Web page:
Lex on Pink Floyd (The Piper At The Gates of Dawn)

So, it’s Monday and I’m on my way to yet another job interview.  After the plethora of rejections in the “economically anemic” Vegas job market, I’m skeptical about landing a decent a job.  But, I do have Popperwork to do, including writing blogs.  While waiting for my bus (which is already 7 minutes late), I listen to some of Syd Barrett’s work with Pink Floyd.  Syd’s birthday lands on the 6th of this month, and I haven’t really reached out to touch his work in a long time.

Let there be no misunderstanding – Syd Barrett is the reigning king of 60s psychedelic Brit pop, and no one comes close.  The first Floyd singles, “Arnold Layne,” and the brilliant “See Emily Play,” blasts through my earphones, and I’m transported back to my first few days of high school.

– – – – – – –

I can still see the look on my friend Gary’s face when I told him that I had never heard an early Pink Floyd track called “Bike.”  We were freshmen in high school, and he had heard that I was the other “music and record freak” that was running around Canoga Park High School.  We had a few classes together, and in between lectures on “grading procedure,” conversation turned to Pink Floyd, and their early musical output.

Gary had a great love for Pink Floyd’s 60s music, especially the songs of Syd Barrett.  When he discovered that I had never had access to the Floyd material written by Barrett, he responded with a stony silence.  I’ll never forget “the look,” and the conversation that started with, “You mean to tell me that you’ve never heard ‘Astronomy Domine?’ ‘See Emily Play?’ ‘Lucifer Sam?’ ‘Bike?’ And you call yourself a Floyd fan!” Then, he started singing gleefully.

I’ve got a bike
You can ride it, if you like
It’s got a basket, a bell that rings
And things to make it look good
I’d give it to you if I could,
But I borrowed it

The next day, he loaned me a very strange Pink Floyd double album compilation called A Nice Pair.  The set consisted of the first two Floyd albums; The Piper At The Gates of Dawn, and A Saucerful Of Secrets.  It might have been his way testing me, to see if he could trust me with his records.  In good faith, I loaned him a few books on Jim Morrison that I was reading at the time.

Almost as soon as I got home, I plopped the first disc, The Piper, onto the turntable.  Slowly, several voices, blips from a Farfisa organ, drums, and guitars arise in a sonic swirl of psychedelia from my speakers.  The sound was hypnotic enough that I stopped pulling books from my backpack.  I stood where I was, and took in my first experience of a Syd Barrett song called “Astronomy Domine.”

Lime and limpid green, a second scene
A fight between the blue you once knew.
Floating down, the sound resounds
Around the icy waters underground.

This marks the beginning of Pink Floyd’s album career..  “Lucifer Sam” had a sharp riff like the theme from “Batman,” and was a wash of poetically, evocative lyrics.  Barrett’s lyrics were awash in images that sounded like a mad romp through some mystic, futuristic book of nursery rhymes.  Sharp and intense, songs like “Matilda Mother,” “Scarecrow,” and “The Gnome” sounded like the perfect soundtrack for the idyllic summer of ’67 that had taken over England.  Instrumental numbers like “Interstellar Overdrive” and “Pow R. Toc H” were the sonic blueprint that Roger Waters, Rick Wright, and Nick Mason would later perfect in later songs like “Echoes,” and “Shine On You Crazy Diamond.”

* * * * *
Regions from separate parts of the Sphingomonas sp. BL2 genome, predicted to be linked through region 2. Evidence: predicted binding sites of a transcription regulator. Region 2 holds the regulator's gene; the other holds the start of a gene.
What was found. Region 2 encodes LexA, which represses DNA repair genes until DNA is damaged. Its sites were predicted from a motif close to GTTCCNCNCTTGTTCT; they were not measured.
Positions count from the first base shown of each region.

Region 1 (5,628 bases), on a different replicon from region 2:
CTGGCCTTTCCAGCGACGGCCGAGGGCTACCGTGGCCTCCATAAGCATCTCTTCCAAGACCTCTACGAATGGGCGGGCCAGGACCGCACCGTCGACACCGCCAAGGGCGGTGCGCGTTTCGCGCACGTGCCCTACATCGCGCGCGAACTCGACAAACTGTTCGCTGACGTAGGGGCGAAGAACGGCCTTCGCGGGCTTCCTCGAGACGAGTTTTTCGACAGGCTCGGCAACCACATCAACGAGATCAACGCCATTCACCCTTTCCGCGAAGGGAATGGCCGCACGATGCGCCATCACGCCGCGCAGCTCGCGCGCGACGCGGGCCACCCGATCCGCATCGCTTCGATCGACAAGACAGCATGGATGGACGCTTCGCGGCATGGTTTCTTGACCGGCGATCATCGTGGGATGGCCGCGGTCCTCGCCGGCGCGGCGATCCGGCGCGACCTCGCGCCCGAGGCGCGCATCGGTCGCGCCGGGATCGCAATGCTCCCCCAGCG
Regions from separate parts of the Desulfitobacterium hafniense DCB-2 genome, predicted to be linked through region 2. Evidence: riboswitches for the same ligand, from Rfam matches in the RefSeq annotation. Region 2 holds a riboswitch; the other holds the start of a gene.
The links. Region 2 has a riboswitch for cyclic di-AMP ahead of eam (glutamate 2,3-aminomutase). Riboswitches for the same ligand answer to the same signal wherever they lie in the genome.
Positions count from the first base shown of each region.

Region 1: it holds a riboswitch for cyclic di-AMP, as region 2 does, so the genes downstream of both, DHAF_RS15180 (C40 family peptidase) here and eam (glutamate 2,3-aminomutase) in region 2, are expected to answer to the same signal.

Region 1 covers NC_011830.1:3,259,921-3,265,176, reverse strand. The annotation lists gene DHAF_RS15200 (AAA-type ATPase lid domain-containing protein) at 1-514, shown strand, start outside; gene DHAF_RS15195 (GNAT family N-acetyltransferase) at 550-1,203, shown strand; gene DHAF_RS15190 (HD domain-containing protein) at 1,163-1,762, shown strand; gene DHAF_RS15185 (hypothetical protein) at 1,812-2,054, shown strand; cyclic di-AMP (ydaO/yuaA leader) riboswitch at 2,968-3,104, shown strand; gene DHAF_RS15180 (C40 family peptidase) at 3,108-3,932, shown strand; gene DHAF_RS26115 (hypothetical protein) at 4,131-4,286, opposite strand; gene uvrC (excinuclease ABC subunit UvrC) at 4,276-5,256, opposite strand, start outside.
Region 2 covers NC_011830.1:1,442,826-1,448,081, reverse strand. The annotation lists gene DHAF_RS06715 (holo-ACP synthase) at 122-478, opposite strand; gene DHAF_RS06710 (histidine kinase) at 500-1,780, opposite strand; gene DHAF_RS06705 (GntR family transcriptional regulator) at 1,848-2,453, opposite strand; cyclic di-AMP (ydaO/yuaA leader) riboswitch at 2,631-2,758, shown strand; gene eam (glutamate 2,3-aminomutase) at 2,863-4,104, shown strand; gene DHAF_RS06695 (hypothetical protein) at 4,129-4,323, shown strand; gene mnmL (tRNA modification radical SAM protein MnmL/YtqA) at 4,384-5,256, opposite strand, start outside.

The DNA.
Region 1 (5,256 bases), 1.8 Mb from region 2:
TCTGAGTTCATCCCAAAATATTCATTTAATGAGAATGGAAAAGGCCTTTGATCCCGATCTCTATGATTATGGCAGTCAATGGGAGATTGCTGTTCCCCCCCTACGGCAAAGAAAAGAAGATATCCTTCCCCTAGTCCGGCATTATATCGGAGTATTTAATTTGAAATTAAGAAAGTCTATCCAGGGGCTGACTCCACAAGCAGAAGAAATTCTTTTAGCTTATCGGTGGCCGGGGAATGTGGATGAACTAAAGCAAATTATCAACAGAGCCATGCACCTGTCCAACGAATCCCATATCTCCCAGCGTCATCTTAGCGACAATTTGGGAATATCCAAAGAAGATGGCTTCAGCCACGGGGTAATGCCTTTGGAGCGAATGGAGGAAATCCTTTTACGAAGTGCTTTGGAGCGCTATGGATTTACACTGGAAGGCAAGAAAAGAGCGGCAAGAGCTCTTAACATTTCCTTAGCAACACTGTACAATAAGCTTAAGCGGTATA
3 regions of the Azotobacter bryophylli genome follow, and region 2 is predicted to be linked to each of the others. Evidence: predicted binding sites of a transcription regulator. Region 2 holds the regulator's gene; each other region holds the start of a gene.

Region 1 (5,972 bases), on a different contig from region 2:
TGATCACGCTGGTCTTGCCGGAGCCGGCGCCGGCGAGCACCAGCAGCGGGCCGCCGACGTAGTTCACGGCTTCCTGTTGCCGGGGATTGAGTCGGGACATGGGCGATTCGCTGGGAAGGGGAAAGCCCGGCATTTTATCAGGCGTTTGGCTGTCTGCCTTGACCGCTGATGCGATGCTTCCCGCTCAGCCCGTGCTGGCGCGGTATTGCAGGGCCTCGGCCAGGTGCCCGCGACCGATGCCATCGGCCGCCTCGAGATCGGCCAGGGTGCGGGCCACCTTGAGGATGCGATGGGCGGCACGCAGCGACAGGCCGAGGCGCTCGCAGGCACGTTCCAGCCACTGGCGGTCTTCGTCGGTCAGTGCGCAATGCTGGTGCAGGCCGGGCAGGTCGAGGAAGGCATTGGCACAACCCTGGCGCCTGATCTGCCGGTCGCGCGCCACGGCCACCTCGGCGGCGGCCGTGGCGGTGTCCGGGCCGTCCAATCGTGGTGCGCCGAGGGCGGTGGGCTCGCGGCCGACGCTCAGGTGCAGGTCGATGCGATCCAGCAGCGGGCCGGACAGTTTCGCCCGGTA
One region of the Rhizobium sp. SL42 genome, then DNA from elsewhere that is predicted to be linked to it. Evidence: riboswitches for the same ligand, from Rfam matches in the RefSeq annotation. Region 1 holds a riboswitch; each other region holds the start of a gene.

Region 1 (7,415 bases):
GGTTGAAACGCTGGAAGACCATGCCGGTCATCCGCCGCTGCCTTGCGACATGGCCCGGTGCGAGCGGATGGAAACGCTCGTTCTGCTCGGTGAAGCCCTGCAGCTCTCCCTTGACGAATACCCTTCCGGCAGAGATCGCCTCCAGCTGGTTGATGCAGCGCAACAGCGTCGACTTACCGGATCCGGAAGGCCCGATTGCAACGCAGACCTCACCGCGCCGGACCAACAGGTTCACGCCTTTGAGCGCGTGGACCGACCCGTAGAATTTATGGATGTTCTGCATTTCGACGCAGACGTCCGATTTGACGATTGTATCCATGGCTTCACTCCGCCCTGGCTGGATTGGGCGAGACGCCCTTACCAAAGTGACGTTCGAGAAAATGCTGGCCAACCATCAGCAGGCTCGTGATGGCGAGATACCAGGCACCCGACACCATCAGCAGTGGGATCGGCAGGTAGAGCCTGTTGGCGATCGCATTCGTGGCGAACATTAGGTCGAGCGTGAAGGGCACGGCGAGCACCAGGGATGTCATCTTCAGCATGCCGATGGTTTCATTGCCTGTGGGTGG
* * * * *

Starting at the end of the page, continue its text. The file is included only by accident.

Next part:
The Piper At The Gates of Dawn was written mostly by Barrett.  The album that followed, A Saucerful of Secrets,  would introduce the musical vision of bassist Roger Waters, as well as mark the debut of their new vocalist / guitarist David Gilmour.  It would also mark the end of Barrett’s contribution to Floyd with his one lone contribution to the album, “Jugband Blues.”

It’s awfully considerate of you to think of me here
And I’m much obliged to you for making it clear
That I’m not here.

By most accounts, Syd quit.  By other accounts, the effects of his LSD use made it hard for the other band members to work with him.  Syd would go on to record a few solo records under his own name, but none of that work shines as brilliantly as his work with Pink Floyd.  I ended up trading Gary 3 Simon and Garfunkel albums for his Floyd set.  I had become a Syd fan.

– – – – – – –

January 6th marks the birthday of Roger “Syd” Barrett, late of Pink Floyd and late of this earth.  Who knows what the world of music would have been like if Syd hadn’t decided to tattoo his brain with acid?  All I know is that the world of music would be a lost place without his contributions to 60s pop / rock.  Would Pink Floyd be the same band without Syd’s blueprint of musical experimentation?  Probably not.  Then again, why not just take out a copy of The Piper At The Gates of Dawn and find out for yourself?  Happy birthday, Syd.  Shine on, you crazy diamond!

(Lex Neon is also known as Alex Oliver, the quirky and often eccentric musical genius of “sunshine pop / rock” band Poppermost.  Check out their music and Lex’s rock rantings at http://www.poppermost.com).

(Note: the original release date for the album below is August 5, 1967)

Currently listening :
The Piper at the Gates of Dawn
By Pink Floyd

~ by Poppermost on January 7, 2009.

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